I know that some people don’t completely understand what we’re doing. They think we’re brave, crazy or destitute. They think it’s cool, but there’s no way they could do what we’re doing, get rid of their things. They may think we’re sacrificing quality or convenience, status or stability.
In reality, we’re not brave or destitute… we might be crazy, but I think that’s a different issue.
The reality of the situation is that we’re trading our stuff in for time and choices.
I wish I could say this mindset was intentional, that we decided to become minimalists or re-engineer our lives. In actuality some of it was born of frustration… a rough winter in construction, a new not so great job to make sure we stay ahead of the slow times, customers who refused to pay. That’s how it started, innocently enough. We started selling a few things, cleaning out some tools that were no longer needed. I had been reading Zen Habits and Be More With Less for a couple of years and loved the appeal of less in theory. I had even made a few passes through the house, taking out another junk drawer or cluttered closet every time. We’d already had two big yard sales but still had more than enough stuff.
Then we decided to quit construction, and that was the catalyst. Honestly it was a long time coming, the money had dwindled, and the passion for it had left a long time ago. We started a home services company when it slowed down the first time, and Marty found a passion for work again. And it was simpler work with less risk… I guess that should have been a sign.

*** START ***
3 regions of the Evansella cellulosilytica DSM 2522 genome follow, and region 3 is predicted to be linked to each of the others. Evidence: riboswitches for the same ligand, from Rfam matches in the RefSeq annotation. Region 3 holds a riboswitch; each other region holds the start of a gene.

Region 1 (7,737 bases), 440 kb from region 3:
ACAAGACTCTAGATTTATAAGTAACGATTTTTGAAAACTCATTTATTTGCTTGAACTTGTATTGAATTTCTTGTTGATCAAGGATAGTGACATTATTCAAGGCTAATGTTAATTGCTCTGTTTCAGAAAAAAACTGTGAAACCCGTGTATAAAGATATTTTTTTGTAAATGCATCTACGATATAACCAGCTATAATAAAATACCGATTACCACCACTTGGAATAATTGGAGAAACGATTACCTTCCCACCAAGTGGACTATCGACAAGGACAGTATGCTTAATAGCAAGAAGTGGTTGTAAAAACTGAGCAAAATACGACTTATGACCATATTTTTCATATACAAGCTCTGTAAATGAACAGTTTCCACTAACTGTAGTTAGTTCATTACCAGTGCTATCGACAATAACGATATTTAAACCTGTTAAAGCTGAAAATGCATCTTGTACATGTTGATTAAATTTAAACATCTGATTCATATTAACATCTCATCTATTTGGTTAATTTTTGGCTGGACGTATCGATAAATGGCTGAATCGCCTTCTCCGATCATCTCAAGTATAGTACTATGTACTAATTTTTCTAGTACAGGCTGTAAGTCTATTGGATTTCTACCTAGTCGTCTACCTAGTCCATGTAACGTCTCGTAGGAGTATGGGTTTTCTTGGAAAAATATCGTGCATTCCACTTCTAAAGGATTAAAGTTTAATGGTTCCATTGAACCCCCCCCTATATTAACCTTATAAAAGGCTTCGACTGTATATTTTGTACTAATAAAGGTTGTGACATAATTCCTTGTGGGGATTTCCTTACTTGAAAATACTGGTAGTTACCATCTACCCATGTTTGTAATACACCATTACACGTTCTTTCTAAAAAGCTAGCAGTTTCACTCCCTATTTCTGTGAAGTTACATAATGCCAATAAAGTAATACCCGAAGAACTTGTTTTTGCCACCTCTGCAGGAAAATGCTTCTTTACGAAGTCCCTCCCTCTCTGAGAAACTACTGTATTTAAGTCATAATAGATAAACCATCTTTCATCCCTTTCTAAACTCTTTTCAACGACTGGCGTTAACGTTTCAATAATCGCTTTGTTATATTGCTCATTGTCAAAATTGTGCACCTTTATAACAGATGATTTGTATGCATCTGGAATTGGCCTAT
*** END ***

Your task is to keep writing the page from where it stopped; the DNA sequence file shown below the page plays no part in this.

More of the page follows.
Over the next couple of years we started slowly simplifying, without really even talking about it. I think we both just knew it was too much of everything. Too much debt, too much working all the time, too much activity packed into every minute of the day, too little enjoyment, too much stress for too little money. It came to a head this winter, but it had been a long time coming.
Don’t misunderstand, we aren’t miserable by any means. In fact we think we have a pretty damn good life, it’s only now looking back that it becomes evident how much time is spent actually working for our stuff.
The funny thing is, when you start the process, when you start looking at things in a new light, something snaps. You realize that you don’t ‘need’ the things you thought you needed. I don’t need 7 pairs of jeans just because they all fit. I need a few pairs that make me really happy, that I love to wear.We don’t need a cabinet full of dishes or a drawer full of silverware, we need enough to eat on at night, and an extra set to share a meal with friends that might stop by. A handful of shirts that I feel great wearing means so much more to me now than a closet full of clothes. Because with that closet full (and it really wasn’t that full even) I would still dig through every morning and wear the same handful of great shirts.
Now I realize that none of my ‘stuff’ means as much to me as the benefits a simpler life offers.What’s important is:
- Feeling secure financially (no debt, less monthly contracts, more savings)
- Loving my work, being able to design for a living
- Spending my free time the way I’d like instead of cleaning, maintaining, buying, or otherwise dealing with stuff
- Getting to experience new things
- Going on bike rides or walks with my husband, sitting outside talking while he grills, spending time enjoying each others company
- Hanging out with my step kids and playing with our grand baby
- Doing nothing every now and then. Just… nothing. Because I can.
We’re not there yet, not by a long shot. But we’re well on our way. One small change begets another and another, and before you know it things seem to take on a life of their own. The key, I think, is to just start.